Art Gallery - Rochester NY - 18th century 19th century 20th century artists
HomePeriod ArtContemporary ArtExhibitions

Doubles and Doppelgängers
Saturday, May 6 through Saturday, June 17

The German term "doppelgänger" translates literally as "double walker" or "double goer" but refers generally to the idea of an alter-image. The doppelgänger is, in fact, so commonplace in our culture that we may fail to recognize it as such. Take, for example, the dual masks of Comedy and Tragedy which we so often see associated with the theater: an obvious doppelganger. And the antiquity of the concept is attested by our biblical progenitors, Cain and Abel, who exegetes commonly interpret as two aspects of a single human personality. Perhaps the most common doppelgänger is the shadow or mirror image, and it is often associated with the uncanny or the gothic in art. In 1914, Austrian psychologist and cultural anthropologist Otto Rank wrote a book-length study of the doppelgänger, a work which influenced his associate Sigmund Freud and Freud's successor Carl Jung and which underlay development of the idea of the Alter Ego.

Although the term "doppelgänger" may not ring familiar, almost everyone is familiar with some of the many manifestations of this theme in literature, cinema, and visual art.  In literature, the theme has been explored in such popular works as Mary Shelley's Frankenstein, Oscar Wilde's The Picture of Dorian Gray, Robert Louis Stevenson's Strange Case of Dr. Jekyll and Mr. Hyde, and Edgar Allen Poe's William Wilson.  In the visual arts, we might cite Caravaggio's Narcissus, Titian's Sacred and Profane Love or, more recently, the surreal double images of Renee Magritte or the doppelgänger portraits of Expressionist artist Egon Schiele.  And it is worth noting that a cinematic treatment of the doppelgänger was recently voted "best film ever" by the British Film Institute:  Alfred Hitchcock's Vertigo.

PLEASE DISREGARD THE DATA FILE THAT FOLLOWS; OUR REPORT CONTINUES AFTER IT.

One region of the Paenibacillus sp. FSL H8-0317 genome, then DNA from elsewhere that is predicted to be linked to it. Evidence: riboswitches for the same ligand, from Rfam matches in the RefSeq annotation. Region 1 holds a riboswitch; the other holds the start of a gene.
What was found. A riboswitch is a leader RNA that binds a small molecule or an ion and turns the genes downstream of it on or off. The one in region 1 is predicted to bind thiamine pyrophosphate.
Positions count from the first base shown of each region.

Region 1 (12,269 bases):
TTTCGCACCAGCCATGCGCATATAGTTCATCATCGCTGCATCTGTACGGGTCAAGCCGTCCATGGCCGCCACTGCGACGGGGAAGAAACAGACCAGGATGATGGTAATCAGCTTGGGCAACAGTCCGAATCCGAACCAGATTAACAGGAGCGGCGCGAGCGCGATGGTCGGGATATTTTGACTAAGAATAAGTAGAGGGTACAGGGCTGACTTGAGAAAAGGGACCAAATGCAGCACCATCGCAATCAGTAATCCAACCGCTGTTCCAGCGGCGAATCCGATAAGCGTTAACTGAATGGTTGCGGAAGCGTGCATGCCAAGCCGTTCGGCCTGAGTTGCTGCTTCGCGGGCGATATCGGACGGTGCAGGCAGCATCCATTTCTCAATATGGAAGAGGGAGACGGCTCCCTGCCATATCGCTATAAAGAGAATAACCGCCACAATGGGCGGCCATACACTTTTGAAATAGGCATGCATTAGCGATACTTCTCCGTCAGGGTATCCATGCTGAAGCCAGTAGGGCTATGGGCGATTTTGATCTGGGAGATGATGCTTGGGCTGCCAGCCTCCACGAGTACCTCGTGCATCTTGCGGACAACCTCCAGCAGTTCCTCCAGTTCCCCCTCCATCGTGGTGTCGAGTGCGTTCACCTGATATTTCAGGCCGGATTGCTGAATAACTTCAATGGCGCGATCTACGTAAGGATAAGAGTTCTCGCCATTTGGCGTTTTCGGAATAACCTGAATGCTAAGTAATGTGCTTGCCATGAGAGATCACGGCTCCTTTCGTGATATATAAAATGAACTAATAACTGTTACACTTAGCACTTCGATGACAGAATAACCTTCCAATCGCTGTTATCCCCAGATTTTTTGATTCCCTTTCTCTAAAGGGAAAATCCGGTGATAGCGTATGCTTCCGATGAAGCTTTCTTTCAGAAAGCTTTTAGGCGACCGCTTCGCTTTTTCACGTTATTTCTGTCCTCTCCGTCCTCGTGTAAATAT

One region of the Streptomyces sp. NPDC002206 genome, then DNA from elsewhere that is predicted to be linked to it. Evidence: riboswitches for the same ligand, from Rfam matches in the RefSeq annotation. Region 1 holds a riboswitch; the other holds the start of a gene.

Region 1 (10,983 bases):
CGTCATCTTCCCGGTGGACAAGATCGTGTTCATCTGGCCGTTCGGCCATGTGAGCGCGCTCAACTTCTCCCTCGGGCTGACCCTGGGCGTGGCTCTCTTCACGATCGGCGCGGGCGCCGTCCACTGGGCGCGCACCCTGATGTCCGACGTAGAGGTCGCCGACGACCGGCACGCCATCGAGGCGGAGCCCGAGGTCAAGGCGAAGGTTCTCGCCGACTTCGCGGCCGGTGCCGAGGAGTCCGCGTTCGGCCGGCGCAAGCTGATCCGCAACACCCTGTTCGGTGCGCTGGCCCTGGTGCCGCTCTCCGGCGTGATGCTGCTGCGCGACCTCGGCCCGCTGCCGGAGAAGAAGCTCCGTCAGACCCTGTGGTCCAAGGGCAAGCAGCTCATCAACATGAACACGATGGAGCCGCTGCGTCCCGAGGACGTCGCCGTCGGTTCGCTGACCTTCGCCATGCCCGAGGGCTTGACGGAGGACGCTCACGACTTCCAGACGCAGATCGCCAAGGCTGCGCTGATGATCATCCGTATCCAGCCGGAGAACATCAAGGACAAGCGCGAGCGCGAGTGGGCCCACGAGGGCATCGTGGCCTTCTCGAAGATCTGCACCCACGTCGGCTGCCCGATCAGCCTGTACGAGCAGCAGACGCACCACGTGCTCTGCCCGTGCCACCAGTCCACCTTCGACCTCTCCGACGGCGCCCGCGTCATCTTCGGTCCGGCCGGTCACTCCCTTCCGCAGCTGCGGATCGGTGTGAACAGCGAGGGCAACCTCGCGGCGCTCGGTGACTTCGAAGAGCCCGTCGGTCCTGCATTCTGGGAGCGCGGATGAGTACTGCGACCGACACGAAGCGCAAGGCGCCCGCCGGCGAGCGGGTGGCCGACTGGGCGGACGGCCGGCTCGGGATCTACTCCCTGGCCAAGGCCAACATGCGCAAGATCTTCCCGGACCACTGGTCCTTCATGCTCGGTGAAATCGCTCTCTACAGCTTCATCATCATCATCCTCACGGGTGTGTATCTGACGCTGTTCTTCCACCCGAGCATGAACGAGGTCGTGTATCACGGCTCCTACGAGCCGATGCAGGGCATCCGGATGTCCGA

Although the term doppelgänger usually refers to a human image, the idea of "the double" can easily be expanded to include abstract forms or images in three as well as two dimensions.  Henry Moore's Double Oval is a modern sculptural treatment of this theme, and Michael Heiser's Double Negative – two mirrored swaths cut from the Nevada desert – may qualify as its largest treatment.

Artists' Reception
A reception for the artists to be held on Saturday, May 20 from 5:30 to 8:00 PM.
It is open to the public.

The Oxford exhibit "Doubles and Doppelgängers" includes visual interpretations of the theme by the following artists.
Darryl Abraham
Jappie King Black
Philip Bornarth
Kristine Bouyoucos
Mary Buchan
Todd Chalk
Alice Chen
Paula Crawford
David Dorsey
Anthony Dungan
Elizabeth Durand
Ray Easton
Carolyn Edlund
Phyllis Bryce Ely
Barbara Fox
Sari Gaby
Walter Garver
Jacquie Germanow
Margery Pearl Gurnett
Deborah Hall
Karl Heerdt
Denise Heischman
Robert Heischman
Thomas Insalaco
Richard Jenks
William Keyser
Matt Klos
Susan Huggins Leopard
Rosemary Lyons
Amy McLaren
Sarah Morgan
Daniel Mosner
Leonard Muscarella
Fran Noonan
Barbara Page
Helen Santelli
Bill Santelli
Ryan Schroeder
g. a. Sheller
Helen Smagorinsky
Norine Spurling
Jean K. Stephens
Roland Stevens
Debra Stewart
Dario Tazzioli
Kate Timm
Kenneth Townsend
Jan Hewitt Towsley
Patricia Tribastone
Doug Whitfield
Wayne Williams
Jack Wolsky

Doug Whitfield
Doug Whitfield, Doubles, oil on canvas
Rosemary Lyons
Rosemary Lyons, Ennui/Excited, egg tempera on gold foils

Dario Tazzioli Dario Tazzioli, Introspection,
Carrara marble, onyx, and gold leaf
Patricia Tribastone
Patricia Tribastone, Double Takes, oil on board

Sue Huggins LeopardSue Huggins Leopard, Night and Day Owl,
solarplate etching on paper

Barbara FoxBarbara Fox, Odd Balls, charcoal on paper

Anthony DunganAnthony Dungan, How They Met Themselves,
acrylic on canvas
Phyllis Bryce Ely
Phyllis Bryce Ely, Meatballs, encaustic on canvas

The Oxford Gallery is located in the Roosevelt Apartment Building at the corner of Oxford Street and Park Avenue in Rochester.

Gallery Hours
Tuesday through Saturday, 12:00 Noon to 5:00 PM and by appointment. Admission to all events at the Oxford Gallery is free. For information, please call 585-271-5885.

The Oxford Gallery offers a full range of services to the discriminating art collector. Oxford's directors will personally help businesses select art which makes a unique and dramatic statement about their corporate values.

We are also interested in purchasing fine works.


tel: 585-271-5885 | e-mail us! | oxford gallery • 267 oxford street • rochester, ny 14607